Visiting Israel and the West Bank– the Vision and Reality
By Sophy Banks 16th April 2014
On 3rd April Naresh and I ran the first Transition: Launch training inHaifa. Around fifty people attended; a mix of activists from environmental, social and community projects. We mapped out our geographical spread, ranging from the north to south of this small country –and included someone from North Carolina,USA. We also stood in rough order of age – which spread from the youngest, around 18, to the elders, in their 60s and 70s.
Our visit included other meetings – a day with members of the Urban Kibbutz movement in Beit Shemesh to explore at the Kibbutz movement and Transition, and models for understanding change. We spent a day in Bethlehem with Palestinians working for peace, for community and ecological well being. We visited people working with communities to create gardens, wildflower meadows, composting and other schemes which linked neighbours, schools, and other organisations. I delivered an Inner Transition workshop to a masters programme at Tel Aviv University.
At the end of the trip Yoav, one of the Israeli hub representatives and the main organiser, shared the vision he had created to help him to shape and coordinate the visit.
Yoav’s Vision for the visit
- Have a Transition Launch training that will push forwards as many activists to start Transition Initiatives inIsraelwithin a year.
- Put Israel on the world map of Transition.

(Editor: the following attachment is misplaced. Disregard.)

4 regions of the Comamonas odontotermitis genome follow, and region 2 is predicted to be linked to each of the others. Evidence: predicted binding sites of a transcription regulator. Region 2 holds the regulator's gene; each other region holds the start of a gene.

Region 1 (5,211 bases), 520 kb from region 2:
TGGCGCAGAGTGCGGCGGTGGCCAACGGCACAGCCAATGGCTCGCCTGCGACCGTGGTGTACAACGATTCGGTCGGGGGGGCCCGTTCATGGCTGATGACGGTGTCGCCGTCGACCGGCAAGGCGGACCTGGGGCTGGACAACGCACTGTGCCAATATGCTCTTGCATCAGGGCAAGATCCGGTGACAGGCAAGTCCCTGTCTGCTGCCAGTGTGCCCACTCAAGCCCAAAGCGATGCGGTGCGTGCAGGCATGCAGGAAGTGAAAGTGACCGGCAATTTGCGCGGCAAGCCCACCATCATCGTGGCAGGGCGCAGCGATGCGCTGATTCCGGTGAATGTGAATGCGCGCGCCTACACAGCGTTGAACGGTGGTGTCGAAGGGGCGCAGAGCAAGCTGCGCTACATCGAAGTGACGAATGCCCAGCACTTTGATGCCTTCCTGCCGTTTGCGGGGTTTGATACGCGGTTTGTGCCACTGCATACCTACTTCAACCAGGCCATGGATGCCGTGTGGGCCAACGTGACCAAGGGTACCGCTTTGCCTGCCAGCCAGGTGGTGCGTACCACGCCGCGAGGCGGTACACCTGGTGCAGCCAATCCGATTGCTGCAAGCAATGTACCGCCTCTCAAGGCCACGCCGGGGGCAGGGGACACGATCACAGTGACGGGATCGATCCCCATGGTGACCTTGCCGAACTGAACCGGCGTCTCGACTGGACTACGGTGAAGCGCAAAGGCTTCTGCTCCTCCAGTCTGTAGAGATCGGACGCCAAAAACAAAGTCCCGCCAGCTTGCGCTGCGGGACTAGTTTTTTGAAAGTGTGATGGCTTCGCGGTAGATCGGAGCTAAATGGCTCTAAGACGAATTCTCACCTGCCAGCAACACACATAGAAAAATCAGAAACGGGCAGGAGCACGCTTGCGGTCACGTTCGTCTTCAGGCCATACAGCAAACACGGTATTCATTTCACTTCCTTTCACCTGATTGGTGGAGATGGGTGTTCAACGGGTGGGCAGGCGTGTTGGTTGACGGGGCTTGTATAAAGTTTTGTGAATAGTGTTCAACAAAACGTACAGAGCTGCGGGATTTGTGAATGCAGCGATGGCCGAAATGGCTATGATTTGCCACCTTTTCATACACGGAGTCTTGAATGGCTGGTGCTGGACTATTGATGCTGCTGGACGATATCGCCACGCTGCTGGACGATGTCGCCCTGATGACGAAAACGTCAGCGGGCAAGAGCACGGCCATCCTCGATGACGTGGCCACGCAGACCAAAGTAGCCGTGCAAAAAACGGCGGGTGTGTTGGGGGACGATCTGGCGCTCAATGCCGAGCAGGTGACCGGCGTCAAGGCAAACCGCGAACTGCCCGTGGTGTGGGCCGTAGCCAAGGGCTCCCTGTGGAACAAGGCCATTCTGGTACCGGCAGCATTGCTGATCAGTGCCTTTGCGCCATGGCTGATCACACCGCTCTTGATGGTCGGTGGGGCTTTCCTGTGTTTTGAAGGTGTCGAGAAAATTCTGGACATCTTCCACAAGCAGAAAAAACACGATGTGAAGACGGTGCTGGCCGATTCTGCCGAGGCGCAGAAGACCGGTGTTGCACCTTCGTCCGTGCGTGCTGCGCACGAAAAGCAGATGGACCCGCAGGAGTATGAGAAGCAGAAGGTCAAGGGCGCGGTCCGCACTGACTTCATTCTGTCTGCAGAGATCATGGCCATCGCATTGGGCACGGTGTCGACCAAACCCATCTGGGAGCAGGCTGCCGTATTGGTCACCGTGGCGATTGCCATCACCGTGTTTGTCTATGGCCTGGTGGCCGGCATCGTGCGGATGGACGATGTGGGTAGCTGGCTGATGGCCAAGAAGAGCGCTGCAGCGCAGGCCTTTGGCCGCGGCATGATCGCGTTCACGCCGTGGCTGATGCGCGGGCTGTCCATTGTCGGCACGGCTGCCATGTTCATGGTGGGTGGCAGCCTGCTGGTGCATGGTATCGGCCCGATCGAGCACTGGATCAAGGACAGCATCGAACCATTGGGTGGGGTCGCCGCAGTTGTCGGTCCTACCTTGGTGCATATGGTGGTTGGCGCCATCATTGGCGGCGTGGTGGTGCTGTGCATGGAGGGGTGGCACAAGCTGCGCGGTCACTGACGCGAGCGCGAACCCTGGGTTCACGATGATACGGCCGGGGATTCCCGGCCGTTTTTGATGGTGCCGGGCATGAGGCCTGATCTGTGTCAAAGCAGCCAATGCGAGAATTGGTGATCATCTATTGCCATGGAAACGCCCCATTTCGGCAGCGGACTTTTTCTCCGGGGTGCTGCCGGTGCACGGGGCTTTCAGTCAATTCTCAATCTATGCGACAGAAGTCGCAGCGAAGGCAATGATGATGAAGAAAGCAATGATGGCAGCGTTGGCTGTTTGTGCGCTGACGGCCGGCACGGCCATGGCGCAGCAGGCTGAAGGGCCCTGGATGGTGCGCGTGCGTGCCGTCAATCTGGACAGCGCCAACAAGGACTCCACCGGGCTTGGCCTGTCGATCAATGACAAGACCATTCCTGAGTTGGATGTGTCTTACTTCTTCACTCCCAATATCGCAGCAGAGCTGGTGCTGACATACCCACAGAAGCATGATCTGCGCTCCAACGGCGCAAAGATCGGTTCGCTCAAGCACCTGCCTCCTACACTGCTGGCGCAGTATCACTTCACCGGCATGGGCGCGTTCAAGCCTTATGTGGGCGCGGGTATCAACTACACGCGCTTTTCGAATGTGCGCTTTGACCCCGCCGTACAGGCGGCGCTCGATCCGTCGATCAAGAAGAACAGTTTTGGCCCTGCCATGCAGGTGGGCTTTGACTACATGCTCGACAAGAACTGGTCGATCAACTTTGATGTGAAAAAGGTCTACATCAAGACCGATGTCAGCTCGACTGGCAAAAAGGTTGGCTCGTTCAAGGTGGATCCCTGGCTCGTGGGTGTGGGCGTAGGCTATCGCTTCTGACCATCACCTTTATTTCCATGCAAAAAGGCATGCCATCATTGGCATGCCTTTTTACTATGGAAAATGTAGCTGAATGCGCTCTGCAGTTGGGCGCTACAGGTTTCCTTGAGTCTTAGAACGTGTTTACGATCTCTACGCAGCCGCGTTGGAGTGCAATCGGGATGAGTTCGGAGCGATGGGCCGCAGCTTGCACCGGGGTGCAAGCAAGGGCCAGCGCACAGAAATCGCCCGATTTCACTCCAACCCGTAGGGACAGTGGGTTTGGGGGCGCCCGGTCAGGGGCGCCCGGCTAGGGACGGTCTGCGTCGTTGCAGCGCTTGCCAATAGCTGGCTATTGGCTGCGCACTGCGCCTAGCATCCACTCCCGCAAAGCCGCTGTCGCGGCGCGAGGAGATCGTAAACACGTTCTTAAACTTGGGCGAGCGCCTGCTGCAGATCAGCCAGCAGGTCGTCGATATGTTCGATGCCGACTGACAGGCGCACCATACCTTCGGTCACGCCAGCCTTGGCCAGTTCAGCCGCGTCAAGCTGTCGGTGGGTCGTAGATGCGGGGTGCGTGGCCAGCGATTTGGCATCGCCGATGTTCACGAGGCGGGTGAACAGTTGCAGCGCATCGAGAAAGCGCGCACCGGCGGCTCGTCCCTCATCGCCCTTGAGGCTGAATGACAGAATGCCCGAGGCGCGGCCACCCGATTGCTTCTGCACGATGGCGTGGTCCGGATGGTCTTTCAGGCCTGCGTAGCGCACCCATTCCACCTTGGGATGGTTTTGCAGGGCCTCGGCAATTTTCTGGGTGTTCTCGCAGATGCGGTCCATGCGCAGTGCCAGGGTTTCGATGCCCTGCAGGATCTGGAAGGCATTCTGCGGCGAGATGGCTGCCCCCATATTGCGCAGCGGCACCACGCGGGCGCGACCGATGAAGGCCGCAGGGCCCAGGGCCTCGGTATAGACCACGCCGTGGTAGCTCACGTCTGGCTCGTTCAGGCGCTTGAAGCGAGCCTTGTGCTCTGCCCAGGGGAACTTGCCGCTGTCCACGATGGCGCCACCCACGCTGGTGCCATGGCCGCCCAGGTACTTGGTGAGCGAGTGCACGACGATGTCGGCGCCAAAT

- Enable local knowledge to be contributed to the global movement.
- Create an event where the journey tells the story of the content.
- Share Transition with those creating this new world of mutual help, collaboration, and localism.
- Build a web of activists with a common language.
- Naresh added – to inspire people to join this movement understanding it’s a world wide network.
From the Israel Hub’s perspective:
- To promote the shared Translation project (translating Ingredients from the Transition Companion into Hebrew), creating new partnerships and strengthen existing ones.
- To increase awareness and recruit more help and resource e.g. build up a website or design a logo.
- Strengthen the connection to Transition Network.
- To manifest Transition in Israel, by offering deeper learning about the movement and initiatives, and how they can contribute local knowledge to the network.
- For Transition Initiatives in Israel:
- Support existing initiatives, promote the start of new ones within a year,
- Choose location of workshop as a partner – it will help promote a specific initiative.
Going through this list in our debrief Yoav felt he could tick all – except those which will take a year to know (to start new initiatives in Israel!). I felt how Yoav’s qualities helped create this rich harvest from such a short trip. These are some of those qualities, which I see in many leaders of successful projects, initiatives and national organisations within Transition –
- A calmness and ability to work with others even when their culture, language or perspective was very different to his.
- To use social media, such as asking us to make a mini-video before we left which he posted on Facebook – making it easy for his connections to spread the word.